More than 34 million Americans live with diabetes, and another 88 million are in the prediabetes stage. Unfortunately, many of them will accept their diagnosis as a part of life and not take the necessary steps to take control of their health. We don’t want you to be another statistic. Making some lifestyle changes for diabetes may help you in better diabetes management.
Dr. Farah Khan and our team of experts at Millennium Park Medical Associates in Chicago, Illinois, specialize in treating diabetes, as well as equipping our patients with the education and tools they need to live a healthy life. Here are a few things you can do to keep improving your diabetes management.
Eat a healthy diet
Now more than ever, what you eat matters because everything you eat impacts the levels of sugar in your blood. While there aren’t technically any foods that are completely off-limits, there are some foods you should try to eat more of than others.
For example, eating vegetables, fruits, whole grains, and healthy fats as well as low-fat dairy products and lean meats can go a long way in supporting your blood sugar levels and your overall health.
Always keep in mind that your body turns carbohydrates into sugar, so follow our (or your dietitian’s) guidance for how many carbs to include in your daily care plan and consume at each meal and snack.
You don’t have to climb a rock wall or run a 5K, but you do have to start moving. Even seemingly simple exercises like brisk walks or bike rides can have an impact. What matters is that you’re getting your heart rate up for around 30 minutes. Not only does exercise help control your blood sugar, but it can also reduce your risk for heart disease. Bonus: You’ll shed a few extra pounds and find it’s easier to manage stress.
Kick the habit
Diabetes increases your risk for health problems like heart disease, eye disease, stroke, kidney problems, blood vessel disease, nerve damage, and foot problems. If you’re also a smoker, those chances skyrocket. Smoking can also make it much more difficult to get regular exercise. Talk to us about some ways you can start kicking the smoking habit.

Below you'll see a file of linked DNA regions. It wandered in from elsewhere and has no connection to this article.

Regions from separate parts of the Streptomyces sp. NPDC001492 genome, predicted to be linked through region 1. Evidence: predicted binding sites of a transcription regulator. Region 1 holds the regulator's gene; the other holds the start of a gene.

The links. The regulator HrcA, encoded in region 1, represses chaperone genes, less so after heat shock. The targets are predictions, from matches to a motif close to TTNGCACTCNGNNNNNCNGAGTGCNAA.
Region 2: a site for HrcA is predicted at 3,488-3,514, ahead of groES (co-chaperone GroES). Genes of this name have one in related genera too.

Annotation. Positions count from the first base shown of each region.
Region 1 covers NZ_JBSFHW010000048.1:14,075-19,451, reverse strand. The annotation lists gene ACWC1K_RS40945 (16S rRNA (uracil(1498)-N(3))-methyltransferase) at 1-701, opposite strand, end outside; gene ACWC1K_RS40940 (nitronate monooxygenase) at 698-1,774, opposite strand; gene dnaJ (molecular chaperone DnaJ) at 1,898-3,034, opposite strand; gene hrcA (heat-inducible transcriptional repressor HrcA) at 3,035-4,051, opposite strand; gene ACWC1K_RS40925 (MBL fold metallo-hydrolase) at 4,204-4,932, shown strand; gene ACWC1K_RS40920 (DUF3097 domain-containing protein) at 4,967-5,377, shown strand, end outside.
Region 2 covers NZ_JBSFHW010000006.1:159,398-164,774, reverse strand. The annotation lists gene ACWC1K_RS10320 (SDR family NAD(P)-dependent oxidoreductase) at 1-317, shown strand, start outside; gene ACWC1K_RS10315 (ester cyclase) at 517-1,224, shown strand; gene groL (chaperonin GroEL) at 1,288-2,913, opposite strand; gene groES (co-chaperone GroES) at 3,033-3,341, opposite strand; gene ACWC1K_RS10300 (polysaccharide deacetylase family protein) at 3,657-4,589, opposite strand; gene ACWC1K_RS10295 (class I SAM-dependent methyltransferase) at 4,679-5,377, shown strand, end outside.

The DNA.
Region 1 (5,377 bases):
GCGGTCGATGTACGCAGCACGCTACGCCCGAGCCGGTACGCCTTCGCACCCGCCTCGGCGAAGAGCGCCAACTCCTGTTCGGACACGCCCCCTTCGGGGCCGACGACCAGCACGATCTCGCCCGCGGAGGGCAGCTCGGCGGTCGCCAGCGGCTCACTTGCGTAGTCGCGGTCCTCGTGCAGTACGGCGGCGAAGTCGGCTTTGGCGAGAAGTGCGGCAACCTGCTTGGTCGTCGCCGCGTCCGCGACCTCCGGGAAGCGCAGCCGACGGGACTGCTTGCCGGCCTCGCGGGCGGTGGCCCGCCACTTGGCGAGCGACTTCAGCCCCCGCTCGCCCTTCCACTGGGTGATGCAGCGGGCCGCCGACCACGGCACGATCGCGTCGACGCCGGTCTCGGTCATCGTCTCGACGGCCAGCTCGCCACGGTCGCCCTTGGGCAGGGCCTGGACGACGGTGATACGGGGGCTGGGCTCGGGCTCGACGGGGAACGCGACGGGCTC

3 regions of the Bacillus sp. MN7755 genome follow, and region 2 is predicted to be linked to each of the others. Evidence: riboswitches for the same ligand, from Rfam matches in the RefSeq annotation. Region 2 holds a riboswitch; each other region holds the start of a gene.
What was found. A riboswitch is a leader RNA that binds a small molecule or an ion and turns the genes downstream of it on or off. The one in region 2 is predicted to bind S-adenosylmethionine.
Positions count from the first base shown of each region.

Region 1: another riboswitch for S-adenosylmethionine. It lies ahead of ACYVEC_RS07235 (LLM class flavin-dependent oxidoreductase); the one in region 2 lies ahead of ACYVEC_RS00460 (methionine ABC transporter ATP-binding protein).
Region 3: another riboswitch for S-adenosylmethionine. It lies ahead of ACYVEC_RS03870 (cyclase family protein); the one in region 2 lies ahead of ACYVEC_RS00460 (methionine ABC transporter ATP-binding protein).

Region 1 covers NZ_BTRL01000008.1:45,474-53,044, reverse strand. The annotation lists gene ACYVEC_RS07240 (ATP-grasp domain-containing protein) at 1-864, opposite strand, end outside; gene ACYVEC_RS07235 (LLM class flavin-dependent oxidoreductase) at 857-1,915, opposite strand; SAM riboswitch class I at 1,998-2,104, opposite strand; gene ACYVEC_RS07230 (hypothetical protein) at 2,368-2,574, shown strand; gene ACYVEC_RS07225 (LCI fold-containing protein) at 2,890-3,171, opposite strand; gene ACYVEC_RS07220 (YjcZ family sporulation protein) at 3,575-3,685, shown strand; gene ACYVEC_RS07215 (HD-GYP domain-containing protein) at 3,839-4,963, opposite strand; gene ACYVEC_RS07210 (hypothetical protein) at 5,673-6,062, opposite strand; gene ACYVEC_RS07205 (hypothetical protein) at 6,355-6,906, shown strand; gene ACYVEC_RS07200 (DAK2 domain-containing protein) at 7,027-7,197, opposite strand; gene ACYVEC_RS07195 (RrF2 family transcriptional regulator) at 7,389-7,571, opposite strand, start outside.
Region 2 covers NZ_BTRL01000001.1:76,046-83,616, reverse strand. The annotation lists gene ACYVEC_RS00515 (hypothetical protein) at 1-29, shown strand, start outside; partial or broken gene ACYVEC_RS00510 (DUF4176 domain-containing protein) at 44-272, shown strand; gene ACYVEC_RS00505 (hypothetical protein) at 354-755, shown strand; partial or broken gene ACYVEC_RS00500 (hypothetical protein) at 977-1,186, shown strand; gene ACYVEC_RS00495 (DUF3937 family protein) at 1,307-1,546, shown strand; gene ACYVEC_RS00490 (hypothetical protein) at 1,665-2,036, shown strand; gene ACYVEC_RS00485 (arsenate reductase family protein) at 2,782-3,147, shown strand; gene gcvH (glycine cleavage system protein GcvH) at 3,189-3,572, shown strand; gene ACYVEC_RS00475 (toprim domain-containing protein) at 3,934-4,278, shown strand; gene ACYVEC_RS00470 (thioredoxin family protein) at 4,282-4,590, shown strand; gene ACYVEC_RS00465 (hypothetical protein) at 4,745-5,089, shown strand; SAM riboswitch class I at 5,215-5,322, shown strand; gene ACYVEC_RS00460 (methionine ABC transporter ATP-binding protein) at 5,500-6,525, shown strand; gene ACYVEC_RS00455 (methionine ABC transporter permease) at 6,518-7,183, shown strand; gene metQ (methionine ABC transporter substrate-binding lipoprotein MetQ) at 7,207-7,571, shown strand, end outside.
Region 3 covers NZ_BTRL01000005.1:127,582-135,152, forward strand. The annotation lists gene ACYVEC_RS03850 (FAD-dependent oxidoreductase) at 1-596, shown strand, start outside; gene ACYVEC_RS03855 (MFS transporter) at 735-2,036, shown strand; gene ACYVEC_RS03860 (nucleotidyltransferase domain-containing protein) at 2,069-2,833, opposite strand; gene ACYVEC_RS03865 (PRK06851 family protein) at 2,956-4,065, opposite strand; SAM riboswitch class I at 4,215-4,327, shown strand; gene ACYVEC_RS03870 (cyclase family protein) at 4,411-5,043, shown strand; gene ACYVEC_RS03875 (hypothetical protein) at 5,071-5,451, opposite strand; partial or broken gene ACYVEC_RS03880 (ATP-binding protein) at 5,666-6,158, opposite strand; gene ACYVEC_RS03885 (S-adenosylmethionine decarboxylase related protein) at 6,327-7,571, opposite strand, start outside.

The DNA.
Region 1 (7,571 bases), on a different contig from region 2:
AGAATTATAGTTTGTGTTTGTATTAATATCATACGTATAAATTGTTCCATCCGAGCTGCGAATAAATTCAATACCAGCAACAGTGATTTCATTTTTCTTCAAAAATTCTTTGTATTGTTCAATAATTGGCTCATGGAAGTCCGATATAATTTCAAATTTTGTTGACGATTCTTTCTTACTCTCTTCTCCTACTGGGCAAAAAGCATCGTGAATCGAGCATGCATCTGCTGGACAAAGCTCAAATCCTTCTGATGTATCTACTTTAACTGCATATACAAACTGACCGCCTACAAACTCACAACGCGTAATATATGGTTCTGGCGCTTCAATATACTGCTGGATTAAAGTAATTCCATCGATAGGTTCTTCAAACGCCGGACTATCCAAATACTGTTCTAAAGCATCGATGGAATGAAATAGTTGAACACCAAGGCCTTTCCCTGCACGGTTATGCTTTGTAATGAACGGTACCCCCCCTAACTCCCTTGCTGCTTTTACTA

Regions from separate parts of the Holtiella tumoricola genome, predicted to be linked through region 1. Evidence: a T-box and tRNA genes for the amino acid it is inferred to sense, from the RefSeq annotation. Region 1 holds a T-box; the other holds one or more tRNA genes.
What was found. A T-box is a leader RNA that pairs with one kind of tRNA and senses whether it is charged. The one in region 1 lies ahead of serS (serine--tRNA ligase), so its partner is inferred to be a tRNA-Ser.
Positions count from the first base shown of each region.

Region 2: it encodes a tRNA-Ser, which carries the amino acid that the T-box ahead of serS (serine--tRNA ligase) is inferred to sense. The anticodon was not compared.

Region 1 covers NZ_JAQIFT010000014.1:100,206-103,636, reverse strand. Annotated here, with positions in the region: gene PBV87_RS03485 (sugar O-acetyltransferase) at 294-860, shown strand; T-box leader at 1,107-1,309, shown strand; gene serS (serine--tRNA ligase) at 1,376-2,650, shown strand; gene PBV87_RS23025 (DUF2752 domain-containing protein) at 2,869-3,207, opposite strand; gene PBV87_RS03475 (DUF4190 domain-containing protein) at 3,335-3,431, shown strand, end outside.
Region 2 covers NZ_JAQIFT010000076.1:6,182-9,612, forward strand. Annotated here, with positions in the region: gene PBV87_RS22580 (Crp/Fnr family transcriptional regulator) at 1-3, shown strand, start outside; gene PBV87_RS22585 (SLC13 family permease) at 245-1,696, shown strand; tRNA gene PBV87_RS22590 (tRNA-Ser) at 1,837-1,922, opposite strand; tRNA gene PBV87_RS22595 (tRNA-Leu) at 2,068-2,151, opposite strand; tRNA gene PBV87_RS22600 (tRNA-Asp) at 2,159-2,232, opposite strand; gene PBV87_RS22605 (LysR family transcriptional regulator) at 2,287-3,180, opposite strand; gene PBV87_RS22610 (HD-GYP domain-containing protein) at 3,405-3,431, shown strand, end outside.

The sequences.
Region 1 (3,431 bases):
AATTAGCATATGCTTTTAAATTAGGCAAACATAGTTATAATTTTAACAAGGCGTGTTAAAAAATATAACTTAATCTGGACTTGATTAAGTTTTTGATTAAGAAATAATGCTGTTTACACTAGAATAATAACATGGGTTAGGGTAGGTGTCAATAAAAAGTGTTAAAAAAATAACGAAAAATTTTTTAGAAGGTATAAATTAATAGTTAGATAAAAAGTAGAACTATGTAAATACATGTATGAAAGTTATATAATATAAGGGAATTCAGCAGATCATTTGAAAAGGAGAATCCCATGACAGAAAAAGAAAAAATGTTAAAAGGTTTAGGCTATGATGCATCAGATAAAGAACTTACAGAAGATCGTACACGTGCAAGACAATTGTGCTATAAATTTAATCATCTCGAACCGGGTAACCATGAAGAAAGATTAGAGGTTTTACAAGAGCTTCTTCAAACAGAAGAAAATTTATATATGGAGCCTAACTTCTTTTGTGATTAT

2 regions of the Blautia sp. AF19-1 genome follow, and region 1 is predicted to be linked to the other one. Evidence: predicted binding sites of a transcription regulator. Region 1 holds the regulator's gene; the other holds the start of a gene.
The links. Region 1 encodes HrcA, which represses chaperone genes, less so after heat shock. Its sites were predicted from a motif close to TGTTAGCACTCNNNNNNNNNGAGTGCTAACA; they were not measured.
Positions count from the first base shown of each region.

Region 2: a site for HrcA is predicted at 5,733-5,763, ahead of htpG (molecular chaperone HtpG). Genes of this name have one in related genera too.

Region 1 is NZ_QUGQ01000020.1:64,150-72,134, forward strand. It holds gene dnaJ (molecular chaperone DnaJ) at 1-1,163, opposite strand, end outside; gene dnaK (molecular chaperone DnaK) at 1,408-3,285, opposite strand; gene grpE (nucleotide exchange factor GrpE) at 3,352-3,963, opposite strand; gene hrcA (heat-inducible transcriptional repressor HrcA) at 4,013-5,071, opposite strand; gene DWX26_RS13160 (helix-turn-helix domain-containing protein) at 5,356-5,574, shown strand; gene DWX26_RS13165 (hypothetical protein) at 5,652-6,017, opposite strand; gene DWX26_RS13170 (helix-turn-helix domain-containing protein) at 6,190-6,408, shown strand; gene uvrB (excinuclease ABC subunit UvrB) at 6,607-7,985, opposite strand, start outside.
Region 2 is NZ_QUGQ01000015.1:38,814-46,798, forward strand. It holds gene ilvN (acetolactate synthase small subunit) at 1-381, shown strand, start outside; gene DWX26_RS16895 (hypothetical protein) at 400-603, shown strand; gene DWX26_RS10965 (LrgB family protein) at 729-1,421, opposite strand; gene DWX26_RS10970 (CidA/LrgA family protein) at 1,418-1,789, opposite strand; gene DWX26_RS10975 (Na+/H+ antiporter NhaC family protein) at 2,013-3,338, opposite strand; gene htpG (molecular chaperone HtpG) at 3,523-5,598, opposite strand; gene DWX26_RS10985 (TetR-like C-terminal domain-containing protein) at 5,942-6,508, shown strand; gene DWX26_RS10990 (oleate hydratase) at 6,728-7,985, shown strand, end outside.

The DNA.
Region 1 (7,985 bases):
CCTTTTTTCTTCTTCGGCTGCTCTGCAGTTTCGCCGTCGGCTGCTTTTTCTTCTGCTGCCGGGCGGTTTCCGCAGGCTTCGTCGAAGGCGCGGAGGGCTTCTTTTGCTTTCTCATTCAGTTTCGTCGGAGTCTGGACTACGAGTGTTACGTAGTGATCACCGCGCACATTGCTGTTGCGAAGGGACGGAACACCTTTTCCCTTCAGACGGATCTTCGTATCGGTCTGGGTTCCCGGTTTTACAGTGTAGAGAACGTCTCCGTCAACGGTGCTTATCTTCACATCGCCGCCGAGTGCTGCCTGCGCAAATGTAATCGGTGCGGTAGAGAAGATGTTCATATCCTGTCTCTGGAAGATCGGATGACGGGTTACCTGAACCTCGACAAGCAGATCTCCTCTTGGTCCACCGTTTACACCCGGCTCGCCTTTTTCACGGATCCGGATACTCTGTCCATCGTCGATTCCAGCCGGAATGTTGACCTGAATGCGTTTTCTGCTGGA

Manage your stress
Stress has a direct impact on your blood sugar — the higher your stress, the higher your blood sugar. Being anxious can also make it hard to focus on your health goals, like working out regularly, eating a nutritious diet, and taking your medication. We guide you toward practical stress-management techniques, such as deep breathing and positive visualization that will help you conquer your stress.
While most wines and spirits are carb-free, many mixed drinks are packed with hidden carbs that you don’t even realize you’re guzzling down, which makes it hard to control your blood sugar. On top of that, drinking alcohol without eating can lead to low blood sugar, as the liver prioritizes detoxing the alcohol ahead of maintaining your normal blood sugar levels.
If you do drink, stick to this rule of thumb from the American Diabetes Association: one drink per day if you’re a woman, and two drinks per day if you’re a man. It’s also a good idea to check your blood sugar before having a drink.
Don’t skip your checkups
It’s easy to skip your annual physicals when you’re healthy. But once you have diabetes, it’s crucial that you keep coming in for regular appointments at least twice a year. This is because diabetes significantly increases your risk for other health problems. Seeing us regularly helps us monitor your cholesterol, blood pressure, blood sugar, and A1C, as well as your risk for more serious health issues.
Want more great diabetes management advice? Request an appointment online or over the phone at our Chicago office today.